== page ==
The History of audio files - From analog to MP3 and beyond

Bastien Ernst - Digital Content Producer, Bridge.audio

Bastien Ernst

Digital Content Producer, Bridge.audio

Man laying on a carpet listening to music

More than 120 000 of finished tracks are uploaded everyday on Spotify. If we consider all the versions in motion (demo, v1, v2, stems, premaster…) and all the people involved (artists, sound engineers, managers, labels, media…) these 120 000 tracks are the result from millions of audio files exchanged. In this article we will learn more about the history of those files that facilitated recording, manipulation, mass production and distribution of sound.

A brief history of analog recording

Recording sound in “files” was made possible 2 centuries ago with the invention of the phonautograph. Frenchman Édouard-Léon Scott de Martinville patented in 1857 a machine that could record the actual sound waves. Using an acoustic trumpet attached to a diaphragm which vibration made a stylus writing in wax or layer of tin foil.

The first human voice recording was made through the phonautograph in 1860, it contains the voice of Scott de Martinville singing “Au clair de la lune”, a french song. The phonautograph could only record music, not play it. Phonograph invented by Thomas Edinson in 1877 was the first popular machine able to record music on a phonograph cylinder. 10 years after the Phonograph, the Gramophone of Emile Berliner invented in 1887 made it possible to record on disc…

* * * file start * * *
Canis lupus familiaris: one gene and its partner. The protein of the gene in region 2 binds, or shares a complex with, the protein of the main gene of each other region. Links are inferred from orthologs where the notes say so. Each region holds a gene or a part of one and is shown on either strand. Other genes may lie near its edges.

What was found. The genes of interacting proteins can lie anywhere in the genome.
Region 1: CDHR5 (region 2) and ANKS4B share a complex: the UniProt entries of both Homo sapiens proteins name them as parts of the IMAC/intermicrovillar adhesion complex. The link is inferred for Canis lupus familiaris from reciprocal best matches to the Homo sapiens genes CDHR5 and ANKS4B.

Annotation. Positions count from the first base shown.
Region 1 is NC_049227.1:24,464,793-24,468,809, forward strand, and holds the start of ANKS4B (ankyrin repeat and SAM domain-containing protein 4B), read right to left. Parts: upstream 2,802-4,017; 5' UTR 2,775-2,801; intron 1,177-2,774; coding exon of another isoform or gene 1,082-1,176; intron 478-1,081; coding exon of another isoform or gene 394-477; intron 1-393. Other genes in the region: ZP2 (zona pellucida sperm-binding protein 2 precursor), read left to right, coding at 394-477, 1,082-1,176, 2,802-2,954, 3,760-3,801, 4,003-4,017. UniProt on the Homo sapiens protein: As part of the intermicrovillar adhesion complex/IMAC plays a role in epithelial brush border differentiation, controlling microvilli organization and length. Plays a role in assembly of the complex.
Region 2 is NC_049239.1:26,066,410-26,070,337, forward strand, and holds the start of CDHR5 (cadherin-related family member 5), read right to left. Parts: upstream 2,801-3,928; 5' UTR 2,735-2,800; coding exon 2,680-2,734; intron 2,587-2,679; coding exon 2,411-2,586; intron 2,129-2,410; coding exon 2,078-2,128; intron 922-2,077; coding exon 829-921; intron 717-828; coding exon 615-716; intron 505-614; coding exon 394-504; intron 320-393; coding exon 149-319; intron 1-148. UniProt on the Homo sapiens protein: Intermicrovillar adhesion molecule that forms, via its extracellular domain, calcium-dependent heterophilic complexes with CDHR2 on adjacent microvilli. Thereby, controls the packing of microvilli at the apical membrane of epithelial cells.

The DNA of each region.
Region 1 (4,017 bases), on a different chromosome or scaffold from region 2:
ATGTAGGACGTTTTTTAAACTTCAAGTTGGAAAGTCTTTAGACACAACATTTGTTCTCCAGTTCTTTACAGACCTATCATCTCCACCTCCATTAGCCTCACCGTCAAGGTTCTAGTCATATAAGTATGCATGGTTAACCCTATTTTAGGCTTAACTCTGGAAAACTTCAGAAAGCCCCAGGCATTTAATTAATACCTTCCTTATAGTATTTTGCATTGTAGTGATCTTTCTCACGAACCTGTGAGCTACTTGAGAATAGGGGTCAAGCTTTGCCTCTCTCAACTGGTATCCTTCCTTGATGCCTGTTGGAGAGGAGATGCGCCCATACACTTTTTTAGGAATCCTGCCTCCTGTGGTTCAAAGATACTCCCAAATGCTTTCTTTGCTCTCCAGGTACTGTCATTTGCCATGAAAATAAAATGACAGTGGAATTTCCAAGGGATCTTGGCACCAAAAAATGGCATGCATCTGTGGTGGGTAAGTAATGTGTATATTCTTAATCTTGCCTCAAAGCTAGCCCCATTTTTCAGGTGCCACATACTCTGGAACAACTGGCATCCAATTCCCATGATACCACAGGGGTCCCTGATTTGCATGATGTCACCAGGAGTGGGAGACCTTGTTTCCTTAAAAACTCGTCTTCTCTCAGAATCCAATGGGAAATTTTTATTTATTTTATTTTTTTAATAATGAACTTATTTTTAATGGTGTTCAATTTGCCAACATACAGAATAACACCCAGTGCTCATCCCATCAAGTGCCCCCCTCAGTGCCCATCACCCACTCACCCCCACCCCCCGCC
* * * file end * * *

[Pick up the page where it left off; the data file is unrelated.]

Analog audio storage is based on the same principle, from phonograph cylinder to compact cassette. Sound has physical waveforms that are transformed into electromechanicals signals of the waveform with the help of a transducer. In order to be read the process is reversed with amplification and the conversion back into physical waveform.

From analog to digital audio

Digital audio is the result of a 2-step process of conversion from analog files:

Sampling: In this step, the continuous analog audio signal is measured at regular intervals. These intervals are known as the “sampling rate.” A higher sampling rate means more measurements per second, leading to a more accurate representation of the original analog signal. Common sampling rates are 44.1 kHz (used for CDs) and 48 kHz (used for digital video and audio production).